Adam Leiter is a PR professional with ab+c Creative Intelligence, responsible for the strategic development and implementation of communications programs for clients in a variety of industries. Working with a team of communications professionals to earn media opportunities for accounts including B2B, B2C, non-profit, and civic engagement programs, he seamlessly weaves in social media strategies, digital services, and creative development to ensure an integrated marketing program on behalf of clients.

*This post was previously featured on LinkedIn.

 

Ready. Set. Collaborate – Five Ways PR is a Team Sport

Word PR.Working in public relations is as exhilarating as it is demanding. I can say with assurance that no two days are alike and that a career in this field promises to keep you on your toes at every turn. Most would agree that PR is for those who prefer to create their own destinies, blaze their own trails. There’s plenty of opportunity for this in our field, and that’s why we love it, right?

Sure, but as much as PR allows us the creative freedom to come up with ideas that’ll knock the socks off of our key audiences, PR is very much a team sport. Here are the top five ways.

Teaming up with customer service
In nearly all organizations, there is a segment of the team dedicated to one audience and one audience only: the customer. Since, ultimately, it’s the job of the PR person to attract more of them, you better believe that the customer service team is a key player in the success of the PR team. No need to be a mind reader when your fellow team members are talking to the customers day in and day out; getting to know their needs, their wants, their pain points and so much more. So what do you do? Turn that information into fuel for awesome PR campaigns and strategies.

Collaborating with designers
Once you’re ready to implement a campaign idea, it’s likely that you’ll want some creative assets to go along with it. In the visual storytelling age in which we now find ourselves, having a talented graphic designer on your side is priceless. Whether it’s creating an image to add to your press release or turning facts and figures into a beautiful infographic that can be shared across the web, a graphic designer can add tremendous value to the success of a PR team.

Tapping the stats guy (or gal)
Speaking of stats, nowadays we have more and more companies with a dedicated team member (or an entire team) who simply does data all day long. This is great news for the PR team because we all know journalists love data. Everything from customer trends and company growth to website traffic and Google Analytics; the data guys and gals are on it. Another reason you want to stick by the data miners is to help show and tell the value of PR and how it’s impacting the bottom line. For more on this subject, check out the previous blog post Communicating the Value of PR: Stop Dodging, Start Measuring.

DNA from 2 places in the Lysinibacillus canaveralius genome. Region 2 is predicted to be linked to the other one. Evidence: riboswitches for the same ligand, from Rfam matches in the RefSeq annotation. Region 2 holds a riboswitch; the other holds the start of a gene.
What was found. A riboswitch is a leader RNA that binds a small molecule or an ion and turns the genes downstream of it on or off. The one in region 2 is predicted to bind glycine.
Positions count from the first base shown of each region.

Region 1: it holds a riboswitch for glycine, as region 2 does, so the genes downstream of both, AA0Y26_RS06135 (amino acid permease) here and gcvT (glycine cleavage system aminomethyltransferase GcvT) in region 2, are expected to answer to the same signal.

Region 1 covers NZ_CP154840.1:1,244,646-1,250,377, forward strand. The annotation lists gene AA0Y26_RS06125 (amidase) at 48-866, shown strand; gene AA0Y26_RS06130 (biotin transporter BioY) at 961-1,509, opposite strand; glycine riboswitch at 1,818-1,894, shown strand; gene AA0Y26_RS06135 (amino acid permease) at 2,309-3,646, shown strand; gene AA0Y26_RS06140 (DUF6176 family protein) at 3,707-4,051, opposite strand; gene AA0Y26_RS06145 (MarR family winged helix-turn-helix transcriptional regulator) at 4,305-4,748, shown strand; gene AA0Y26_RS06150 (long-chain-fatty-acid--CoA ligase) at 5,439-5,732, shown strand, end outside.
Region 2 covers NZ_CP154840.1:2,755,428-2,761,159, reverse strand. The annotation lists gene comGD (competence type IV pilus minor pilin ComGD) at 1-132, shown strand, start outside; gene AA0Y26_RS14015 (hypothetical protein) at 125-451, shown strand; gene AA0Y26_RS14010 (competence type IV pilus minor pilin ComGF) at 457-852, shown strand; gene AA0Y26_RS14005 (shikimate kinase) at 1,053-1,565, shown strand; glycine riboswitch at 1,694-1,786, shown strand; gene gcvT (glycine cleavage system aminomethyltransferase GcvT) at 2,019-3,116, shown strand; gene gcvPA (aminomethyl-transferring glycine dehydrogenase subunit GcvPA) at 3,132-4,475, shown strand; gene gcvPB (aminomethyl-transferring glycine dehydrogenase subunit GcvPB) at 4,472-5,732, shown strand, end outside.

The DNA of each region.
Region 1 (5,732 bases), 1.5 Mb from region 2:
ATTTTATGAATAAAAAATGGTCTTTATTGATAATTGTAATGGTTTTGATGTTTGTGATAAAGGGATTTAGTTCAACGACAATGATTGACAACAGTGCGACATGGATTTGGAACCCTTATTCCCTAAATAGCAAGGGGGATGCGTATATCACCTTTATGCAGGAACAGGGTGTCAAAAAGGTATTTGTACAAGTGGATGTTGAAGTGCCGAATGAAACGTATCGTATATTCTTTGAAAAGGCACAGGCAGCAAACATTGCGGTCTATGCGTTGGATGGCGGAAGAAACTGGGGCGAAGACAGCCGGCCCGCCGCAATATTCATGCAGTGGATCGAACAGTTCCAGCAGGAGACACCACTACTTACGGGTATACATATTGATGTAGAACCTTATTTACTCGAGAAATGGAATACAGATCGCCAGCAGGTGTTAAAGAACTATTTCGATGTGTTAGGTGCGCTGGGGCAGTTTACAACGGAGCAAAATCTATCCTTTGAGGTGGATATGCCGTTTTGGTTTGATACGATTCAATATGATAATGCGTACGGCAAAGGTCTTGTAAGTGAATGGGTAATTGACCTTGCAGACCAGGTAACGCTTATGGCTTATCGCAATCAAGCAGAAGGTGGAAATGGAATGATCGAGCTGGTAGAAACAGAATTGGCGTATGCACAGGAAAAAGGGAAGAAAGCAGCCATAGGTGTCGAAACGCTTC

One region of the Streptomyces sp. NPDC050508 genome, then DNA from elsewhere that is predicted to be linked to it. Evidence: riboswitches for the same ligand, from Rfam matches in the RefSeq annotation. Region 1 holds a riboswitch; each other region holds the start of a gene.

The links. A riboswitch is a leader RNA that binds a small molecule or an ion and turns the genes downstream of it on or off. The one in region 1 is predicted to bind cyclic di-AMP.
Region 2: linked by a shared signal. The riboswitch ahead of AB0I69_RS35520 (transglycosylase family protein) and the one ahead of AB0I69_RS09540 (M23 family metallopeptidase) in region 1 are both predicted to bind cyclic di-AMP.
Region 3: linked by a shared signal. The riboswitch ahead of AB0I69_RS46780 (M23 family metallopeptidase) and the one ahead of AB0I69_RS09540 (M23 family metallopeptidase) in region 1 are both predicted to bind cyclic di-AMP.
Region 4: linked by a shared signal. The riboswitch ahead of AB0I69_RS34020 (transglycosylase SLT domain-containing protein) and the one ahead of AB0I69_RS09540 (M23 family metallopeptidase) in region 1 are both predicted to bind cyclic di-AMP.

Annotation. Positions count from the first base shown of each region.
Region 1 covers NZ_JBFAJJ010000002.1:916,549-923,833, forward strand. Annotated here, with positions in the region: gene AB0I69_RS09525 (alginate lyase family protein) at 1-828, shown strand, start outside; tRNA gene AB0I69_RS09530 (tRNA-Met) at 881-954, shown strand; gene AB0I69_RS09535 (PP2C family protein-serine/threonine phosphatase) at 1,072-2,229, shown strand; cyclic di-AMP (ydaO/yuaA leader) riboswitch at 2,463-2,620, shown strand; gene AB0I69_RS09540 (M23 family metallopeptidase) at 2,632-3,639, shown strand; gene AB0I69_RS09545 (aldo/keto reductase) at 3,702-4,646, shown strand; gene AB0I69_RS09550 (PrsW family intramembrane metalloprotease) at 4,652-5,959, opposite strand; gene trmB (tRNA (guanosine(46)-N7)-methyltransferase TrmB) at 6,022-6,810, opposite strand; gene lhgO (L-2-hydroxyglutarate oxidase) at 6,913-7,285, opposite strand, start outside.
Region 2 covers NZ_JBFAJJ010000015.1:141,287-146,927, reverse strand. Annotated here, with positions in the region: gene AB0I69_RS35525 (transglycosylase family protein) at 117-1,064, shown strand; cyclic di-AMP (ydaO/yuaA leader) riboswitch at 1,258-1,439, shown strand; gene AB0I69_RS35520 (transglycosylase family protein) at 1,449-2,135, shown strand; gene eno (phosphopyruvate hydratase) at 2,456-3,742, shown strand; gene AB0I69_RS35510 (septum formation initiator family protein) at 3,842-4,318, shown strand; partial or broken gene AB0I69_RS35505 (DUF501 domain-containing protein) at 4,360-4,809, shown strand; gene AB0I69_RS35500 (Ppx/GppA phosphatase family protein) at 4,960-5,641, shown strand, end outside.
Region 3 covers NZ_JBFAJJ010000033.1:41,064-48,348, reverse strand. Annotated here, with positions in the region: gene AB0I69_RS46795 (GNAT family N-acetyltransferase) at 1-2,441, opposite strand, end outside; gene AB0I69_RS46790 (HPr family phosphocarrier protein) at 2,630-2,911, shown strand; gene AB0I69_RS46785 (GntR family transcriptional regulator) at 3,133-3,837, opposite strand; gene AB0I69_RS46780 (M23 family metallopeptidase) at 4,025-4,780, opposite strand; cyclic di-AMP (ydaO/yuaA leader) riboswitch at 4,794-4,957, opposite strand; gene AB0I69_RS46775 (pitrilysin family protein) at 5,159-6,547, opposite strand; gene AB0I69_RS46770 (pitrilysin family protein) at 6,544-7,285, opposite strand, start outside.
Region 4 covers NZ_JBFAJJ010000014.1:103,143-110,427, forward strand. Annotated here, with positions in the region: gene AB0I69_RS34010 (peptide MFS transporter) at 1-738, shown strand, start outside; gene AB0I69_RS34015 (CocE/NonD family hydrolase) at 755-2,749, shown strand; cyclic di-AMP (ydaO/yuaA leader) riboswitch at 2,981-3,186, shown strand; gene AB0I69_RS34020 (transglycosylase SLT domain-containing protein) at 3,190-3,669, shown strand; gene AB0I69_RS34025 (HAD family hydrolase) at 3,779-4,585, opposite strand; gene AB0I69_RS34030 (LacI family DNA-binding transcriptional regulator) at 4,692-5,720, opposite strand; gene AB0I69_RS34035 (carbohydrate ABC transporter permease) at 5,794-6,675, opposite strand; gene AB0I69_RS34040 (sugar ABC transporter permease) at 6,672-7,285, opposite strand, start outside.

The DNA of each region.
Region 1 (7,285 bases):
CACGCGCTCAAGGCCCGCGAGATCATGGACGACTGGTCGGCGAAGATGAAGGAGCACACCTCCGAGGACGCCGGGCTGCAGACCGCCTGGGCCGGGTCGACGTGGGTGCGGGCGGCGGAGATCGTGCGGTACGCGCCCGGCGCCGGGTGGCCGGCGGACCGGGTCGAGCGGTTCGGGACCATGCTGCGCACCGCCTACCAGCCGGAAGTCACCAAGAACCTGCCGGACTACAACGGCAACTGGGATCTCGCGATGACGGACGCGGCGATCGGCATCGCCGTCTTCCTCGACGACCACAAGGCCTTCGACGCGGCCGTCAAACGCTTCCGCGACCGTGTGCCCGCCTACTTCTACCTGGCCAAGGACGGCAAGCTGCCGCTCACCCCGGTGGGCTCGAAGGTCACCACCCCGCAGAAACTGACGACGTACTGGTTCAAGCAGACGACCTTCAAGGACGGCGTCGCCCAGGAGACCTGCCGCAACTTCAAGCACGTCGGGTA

Working with in-house experts
As PR people, we’re usually fielding media requests and coordinating interviews for others. Whether you’re on an in-house PR team or on the agency side, collaboration with your internal experts and thought leaders is a must. Successful teamwork requires more than just setting up time with reporters. It means collaborating on story ideas and PR opportunities that match the person’s expertise and that align with the organization’s goals and key messages.

Cooperating with journalists
Finally, we sync up with journalists to bring value to our respective audiences. Media pitching an idea and working with a reporter to bring a story to life requires input that meets the needs of both sides. On the one hand, reporters have a story to tell. On the other, PR pros have key messages to deliver to their target audiences. The happy medium is a story that adds value and brings something new to the audience.

What are some of the other ways you see PR as being a team sport? Would love to read about them in the comments section!

Andrea Carter is a Public Relations Specialist at AWeber, a certified news junkie and an aspiring world traveler. Check out Andrea’s back story here then follow her on Twitter @SheLuvsPR and connect on LinkedIn at www.linkedin.com/in/carterandrea/.